Off the Wall, February 4,

There are always going to be people in this world who will call you their friend. Some will stick by your side, but the majority of those so-called ‘true-bluers’ will fade out of one’s existence never to be heard from again.

I can honestly say Michael was one of those guys who started out to be one of my regular customers when I had my store, Pee Vee’s Fishing Lures and Tackle, and not only patronized my business on a regular basis, but invited to go fishing with him on a regular basis.

Back then, others invited me to do the same, because they knew if they did so, they would get free bait, such as crawlers or minnows. I didn’t mind. It was my way of paying them back since I don’t drive due to having epilepsy.

I can understand many people not inviting me to go anywhere. Not understanding that the disease has been controlled through medication is fearful, at best, and a normal reaction. After all, it’s only human nature to fear what one does not comprehend.

Anyway getting back to Michael.

He would bring his sons along with us as we ventured to the various lakes in the area. He had his favorite place to go and I had mine. Most the time we would end up at his only because I gave in to his questioning. Since he invited me to go along, I concluded mentally to give into his thoughts that I hoped would add to the day’s excursion.

Many times we would go to Loyalhanna Lake. We’d tease each other, because he always stated on every trip, “I always catch the biggest and you the most.” And that’s usually the way it went. And the funny thing about it is we both liked it that way and laughed about it each time we started out our trips once we pushed his Jon boat away from a dock or land.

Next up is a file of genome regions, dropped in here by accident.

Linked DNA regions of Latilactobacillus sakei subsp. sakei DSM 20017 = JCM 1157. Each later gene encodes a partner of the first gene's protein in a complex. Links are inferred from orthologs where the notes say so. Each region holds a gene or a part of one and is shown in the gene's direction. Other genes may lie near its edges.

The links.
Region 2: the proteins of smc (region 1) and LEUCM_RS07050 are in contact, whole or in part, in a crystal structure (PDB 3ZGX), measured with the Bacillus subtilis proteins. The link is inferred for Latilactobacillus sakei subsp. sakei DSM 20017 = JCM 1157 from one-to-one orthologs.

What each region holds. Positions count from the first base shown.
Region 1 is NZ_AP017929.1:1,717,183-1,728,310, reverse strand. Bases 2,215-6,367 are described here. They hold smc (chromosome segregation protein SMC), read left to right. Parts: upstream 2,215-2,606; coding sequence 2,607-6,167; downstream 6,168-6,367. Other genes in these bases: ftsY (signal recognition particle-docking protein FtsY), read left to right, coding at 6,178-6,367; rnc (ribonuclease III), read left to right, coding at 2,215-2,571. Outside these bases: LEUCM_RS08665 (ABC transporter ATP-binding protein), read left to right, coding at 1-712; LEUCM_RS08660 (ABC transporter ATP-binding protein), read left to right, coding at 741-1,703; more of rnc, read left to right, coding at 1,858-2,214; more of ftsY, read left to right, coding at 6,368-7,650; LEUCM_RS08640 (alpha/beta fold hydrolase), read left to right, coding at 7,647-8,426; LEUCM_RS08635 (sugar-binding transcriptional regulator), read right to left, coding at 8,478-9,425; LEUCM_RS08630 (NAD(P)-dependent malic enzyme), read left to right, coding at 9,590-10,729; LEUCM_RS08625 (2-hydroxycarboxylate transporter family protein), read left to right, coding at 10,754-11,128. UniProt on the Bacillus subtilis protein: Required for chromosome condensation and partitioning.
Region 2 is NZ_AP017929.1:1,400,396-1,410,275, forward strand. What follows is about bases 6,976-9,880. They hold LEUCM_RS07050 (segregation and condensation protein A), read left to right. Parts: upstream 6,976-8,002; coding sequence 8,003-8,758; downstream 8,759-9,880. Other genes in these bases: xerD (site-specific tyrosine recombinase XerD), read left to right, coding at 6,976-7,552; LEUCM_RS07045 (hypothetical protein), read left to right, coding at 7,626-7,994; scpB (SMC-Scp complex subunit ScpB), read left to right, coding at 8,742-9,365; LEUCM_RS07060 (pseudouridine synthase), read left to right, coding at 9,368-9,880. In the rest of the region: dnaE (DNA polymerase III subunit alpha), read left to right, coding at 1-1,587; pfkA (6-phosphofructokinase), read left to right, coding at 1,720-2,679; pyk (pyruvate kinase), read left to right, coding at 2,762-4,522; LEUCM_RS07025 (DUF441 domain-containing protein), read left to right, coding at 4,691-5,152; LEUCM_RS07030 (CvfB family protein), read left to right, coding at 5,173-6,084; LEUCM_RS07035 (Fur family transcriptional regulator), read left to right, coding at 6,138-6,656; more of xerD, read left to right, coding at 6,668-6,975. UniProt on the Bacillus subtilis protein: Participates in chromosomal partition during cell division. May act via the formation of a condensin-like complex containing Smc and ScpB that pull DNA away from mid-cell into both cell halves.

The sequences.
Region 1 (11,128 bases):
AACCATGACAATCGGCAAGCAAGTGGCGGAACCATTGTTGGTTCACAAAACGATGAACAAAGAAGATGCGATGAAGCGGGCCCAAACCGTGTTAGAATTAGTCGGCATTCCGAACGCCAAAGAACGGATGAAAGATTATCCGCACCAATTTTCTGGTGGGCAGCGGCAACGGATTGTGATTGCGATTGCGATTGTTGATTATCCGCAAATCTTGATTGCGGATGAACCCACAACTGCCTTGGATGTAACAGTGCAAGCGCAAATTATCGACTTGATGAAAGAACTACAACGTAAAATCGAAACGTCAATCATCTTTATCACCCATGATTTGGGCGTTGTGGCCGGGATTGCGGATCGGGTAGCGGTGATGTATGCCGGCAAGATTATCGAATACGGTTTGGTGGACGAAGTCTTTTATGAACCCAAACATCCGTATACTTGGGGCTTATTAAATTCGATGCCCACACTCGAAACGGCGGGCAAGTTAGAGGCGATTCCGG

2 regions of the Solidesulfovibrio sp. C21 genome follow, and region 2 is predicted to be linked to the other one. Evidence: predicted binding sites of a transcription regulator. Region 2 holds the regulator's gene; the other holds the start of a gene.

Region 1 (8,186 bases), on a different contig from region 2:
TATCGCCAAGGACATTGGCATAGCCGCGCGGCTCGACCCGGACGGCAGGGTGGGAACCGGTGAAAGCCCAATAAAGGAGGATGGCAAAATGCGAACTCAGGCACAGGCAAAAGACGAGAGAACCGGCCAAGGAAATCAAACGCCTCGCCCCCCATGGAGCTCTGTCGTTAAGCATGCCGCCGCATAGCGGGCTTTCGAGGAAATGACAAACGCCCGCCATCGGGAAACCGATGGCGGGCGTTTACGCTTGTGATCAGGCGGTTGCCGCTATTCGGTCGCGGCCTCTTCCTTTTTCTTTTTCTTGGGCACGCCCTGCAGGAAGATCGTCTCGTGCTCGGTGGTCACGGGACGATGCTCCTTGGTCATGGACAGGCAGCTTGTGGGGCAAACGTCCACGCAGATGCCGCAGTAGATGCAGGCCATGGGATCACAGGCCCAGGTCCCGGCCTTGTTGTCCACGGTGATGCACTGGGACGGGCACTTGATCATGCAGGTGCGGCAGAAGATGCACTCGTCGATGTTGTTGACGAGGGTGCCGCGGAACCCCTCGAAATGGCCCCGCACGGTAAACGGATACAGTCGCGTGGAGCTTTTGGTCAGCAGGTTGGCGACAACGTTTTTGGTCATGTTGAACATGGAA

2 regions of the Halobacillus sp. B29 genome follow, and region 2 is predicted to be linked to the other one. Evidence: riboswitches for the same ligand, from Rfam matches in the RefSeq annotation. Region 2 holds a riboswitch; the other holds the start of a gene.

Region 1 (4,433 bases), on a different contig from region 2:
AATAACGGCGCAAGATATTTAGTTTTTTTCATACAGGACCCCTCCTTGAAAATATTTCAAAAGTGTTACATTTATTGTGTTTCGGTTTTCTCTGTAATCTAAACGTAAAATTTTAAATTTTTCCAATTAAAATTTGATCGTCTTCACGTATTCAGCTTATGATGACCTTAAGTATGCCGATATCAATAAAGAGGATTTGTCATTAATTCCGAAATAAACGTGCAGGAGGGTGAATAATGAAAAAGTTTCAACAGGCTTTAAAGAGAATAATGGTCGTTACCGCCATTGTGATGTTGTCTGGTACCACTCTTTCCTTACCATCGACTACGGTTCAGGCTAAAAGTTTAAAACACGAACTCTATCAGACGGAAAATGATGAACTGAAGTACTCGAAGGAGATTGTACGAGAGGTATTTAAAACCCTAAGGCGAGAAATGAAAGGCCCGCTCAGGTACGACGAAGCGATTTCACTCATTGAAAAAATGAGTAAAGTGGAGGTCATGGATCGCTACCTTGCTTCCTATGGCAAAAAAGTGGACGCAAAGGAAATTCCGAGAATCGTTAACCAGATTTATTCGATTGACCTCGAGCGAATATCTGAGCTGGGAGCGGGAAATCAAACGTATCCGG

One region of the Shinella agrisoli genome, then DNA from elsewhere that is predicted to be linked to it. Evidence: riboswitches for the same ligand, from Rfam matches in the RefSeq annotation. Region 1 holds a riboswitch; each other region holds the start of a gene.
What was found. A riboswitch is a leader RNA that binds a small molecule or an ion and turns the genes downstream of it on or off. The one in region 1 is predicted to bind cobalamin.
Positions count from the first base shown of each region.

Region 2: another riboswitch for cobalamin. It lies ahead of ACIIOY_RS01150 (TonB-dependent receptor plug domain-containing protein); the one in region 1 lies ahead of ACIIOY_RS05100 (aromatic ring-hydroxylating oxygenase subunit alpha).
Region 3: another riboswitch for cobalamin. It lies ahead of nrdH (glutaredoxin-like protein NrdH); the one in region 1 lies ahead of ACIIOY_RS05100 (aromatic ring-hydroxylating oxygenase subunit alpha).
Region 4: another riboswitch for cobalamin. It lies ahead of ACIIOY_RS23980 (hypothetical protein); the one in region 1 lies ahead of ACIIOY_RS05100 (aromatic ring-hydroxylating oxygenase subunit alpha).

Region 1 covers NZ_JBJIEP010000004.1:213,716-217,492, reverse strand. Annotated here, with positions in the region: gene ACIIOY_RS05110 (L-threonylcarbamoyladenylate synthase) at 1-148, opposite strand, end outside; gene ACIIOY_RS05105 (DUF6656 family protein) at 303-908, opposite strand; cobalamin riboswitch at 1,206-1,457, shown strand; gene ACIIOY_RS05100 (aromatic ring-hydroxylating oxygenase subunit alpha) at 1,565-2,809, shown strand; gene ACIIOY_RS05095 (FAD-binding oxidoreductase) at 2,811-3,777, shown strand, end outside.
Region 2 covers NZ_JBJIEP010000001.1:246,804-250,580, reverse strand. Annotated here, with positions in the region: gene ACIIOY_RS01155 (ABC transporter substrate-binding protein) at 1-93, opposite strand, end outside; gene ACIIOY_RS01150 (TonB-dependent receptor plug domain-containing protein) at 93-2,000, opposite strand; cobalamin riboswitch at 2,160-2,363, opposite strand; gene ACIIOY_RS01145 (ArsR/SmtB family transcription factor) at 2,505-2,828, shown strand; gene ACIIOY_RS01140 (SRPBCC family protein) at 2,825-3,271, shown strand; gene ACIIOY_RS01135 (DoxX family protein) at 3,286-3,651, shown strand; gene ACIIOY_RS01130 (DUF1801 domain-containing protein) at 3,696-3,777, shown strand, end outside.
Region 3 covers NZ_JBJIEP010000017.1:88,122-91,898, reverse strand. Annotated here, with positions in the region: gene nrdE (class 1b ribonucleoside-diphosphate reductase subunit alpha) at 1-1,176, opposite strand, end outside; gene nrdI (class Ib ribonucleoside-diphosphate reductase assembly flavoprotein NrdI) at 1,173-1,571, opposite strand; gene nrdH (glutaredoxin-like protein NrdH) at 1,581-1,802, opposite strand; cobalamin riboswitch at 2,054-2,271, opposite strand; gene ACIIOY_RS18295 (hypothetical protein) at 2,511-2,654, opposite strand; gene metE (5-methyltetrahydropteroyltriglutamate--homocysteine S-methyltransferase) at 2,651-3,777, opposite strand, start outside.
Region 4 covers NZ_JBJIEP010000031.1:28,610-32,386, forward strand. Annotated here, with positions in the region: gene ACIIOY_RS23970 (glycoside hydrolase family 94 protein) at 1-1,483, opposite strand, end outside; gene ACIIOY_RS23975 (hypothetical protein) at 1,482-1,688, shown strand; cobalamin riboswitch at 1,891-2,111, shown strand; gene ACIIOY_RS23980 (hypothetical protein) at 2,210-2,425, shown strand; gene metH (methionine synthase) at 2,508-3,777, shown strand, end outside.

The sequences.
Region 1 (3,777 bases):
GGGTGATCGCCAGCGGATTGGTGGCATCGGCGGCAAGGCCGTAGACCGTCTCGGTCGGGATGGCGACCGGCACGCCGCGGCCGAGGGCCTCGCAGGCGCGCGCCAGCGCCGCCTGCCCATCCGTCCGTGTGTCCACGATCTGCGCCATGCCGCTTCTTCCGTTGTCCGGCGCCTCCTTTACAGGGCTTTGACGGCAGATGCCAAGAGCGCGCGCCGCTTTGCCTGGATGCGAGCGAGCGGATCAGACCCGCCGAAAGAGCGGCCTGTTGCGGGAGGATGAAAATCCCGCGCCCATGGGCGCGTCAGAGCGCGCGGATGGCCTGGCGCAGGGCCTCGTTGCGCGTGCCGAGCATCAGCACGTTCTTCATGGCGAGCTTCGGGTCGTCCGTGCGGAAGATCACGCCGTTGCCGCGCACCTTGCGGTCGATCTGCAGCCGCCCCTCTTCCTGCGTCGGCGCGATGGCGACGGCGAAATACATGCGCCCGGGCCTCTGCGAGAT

The Greensburg resident loved to use bass plugs. He would cast them anywhere he thought a fish might be lingering. There was only one problem with his technique. Many times he would get them stuck on objects below and use precious time maneuvering his ten-foot apple picker down along his line until he could retrieve his lure and continue fishing with it. I didn’t mind. After all, as a true friend to him, I had to be patient. That is what true friendship is all about.

On the other hand, I love to jig using a line connected with several hooks as taught to me by Latrobe’s Frank Moff, who invented the world-popular ‘BobberWithABrain.’ Did I ever catch fish, and lots of them, may I add.

Now, you might think that this is a fishing column, but it really isn’t. I think it’s always important to let readers know how I met people before getting into the guts of my story.

You see, Michael, now deceased, was Jewish by faith. I, a conservative staunch Christian, believe that we were paired for a reason, to learn about each other’s faith. I respected him all the while listening to his teachings. There was so much I wanted and had to learn.

One day, he asked me if I minded if he could invite a friend. It so happened that the person was from the Jehovah Witness denomination. Can you just imagine the fun we had? When I tell of the three of us in one boat, the same question always arises, “OK, what the punch line?” to which I respond, “There is none,” other than to say, “We all respected each others’ philosophy.”

One evening, he saw to it that I visit a class that was being taught to other Jews in a synagogue in Greensburg. I’ll never forget what Michael said to the person in charge, “Don’t worry, he’s one of us.” That made me feel at ease and accepted.

The sad thing is my friend used to relate to me the many things Christians did to him that left a bitter taste in his mouth, so to speak. One of them was that he tried to better his education at St. Vincent College and was given such a hard time he had to leave. Doesn’t sound like a good Christian tactic to me.

I can honestly say Michael was a true friend, and I think about him a lot and miss him. I trust he is in God’s hands enjoying heavenly peace.

- Paul J. Volkmann
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